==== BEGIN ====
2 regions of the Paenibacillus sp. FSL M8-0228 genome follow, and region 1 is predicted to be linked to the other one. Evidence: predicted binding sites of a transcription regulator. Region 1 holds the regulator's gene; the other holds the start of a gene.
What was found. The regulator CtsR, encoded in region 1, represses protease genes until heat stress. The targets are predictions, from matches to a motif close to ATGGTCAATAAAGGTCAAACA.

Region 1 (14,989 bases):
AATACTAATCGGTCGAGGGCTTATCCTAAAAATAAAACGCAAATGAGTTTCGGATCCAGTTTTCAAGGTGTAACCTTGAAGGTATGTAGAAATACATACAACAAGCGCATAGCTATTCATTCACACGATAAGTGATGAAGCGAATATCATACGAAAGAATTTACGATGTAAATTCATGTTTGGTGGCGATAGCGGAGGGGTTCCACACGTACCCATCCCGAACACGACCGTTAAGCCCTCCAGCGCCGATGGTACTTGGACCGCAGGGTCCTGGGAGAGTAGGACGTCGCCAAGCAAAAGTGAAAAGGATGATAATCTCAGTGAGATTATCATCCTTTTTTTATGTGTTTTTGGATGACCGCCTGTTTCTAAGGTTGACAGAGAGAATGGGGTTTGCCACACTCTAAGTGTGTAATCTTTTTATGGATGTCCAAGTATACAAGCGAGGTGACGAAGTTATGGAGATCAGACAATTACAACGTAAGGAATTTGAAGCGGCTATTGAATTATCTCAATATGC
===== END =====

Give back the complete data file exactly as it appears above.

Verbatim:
2 regions of the Paenibacillus sp. FSL M8-0228 genome follow, and region 1 is predicted to be linked to the other one. Evidence: predicted binding sites of a transcription regulator. Region 1 holds the regulator's gene; the other holds the start of a gene.
What was found. The regulator CtsR, encoded in region 1, represses protease genes until heat stress. The targets are predictions, from matches to a motif close to ATGGTCAATAAAGGTCAAACA.

Region 1 (14,989 bases):
AATACTAATCGGTCGAGGGCTTATCCTAAAAATAAAACGCAAATGAGTTTCGGATCCAGTTTTCAAGGTGTAACCTTGAAGGTATGTAGAAATACATACAACAAGCGCATAGCTATTCATTCACACGATAAGTGATGAAGCGAATATCATACGAAAGAATTTACGATGTAAATTCATGTTTGGTGGCGATAGCGGAGGGGTTCCACACGTACCCATCCCGAACACGACCGTTAAGCCCTCCAGCGCCGATGGTACTTGGACCGCAGGGTCCTGGGAGAGTAGGACGTCGCCAAGCAAAAGTGAAAAGGATGATAATCTCAGTGAGATTATCATCCTTTTTTTATGTGTTTTTGGATGACCGCCTGTTTCTAAGGTTGACAGAGAGAATGGGGTTTGCCACACTCTAAGTGTGTAATCTTTTTATGGATGTCCAAGTATACAAGCGAGGTGACGAAGTTATGGAGATCAGACAATTACAACGTAAGGAATTTGAAGCGGCTATTGAATTATCTCAATATGC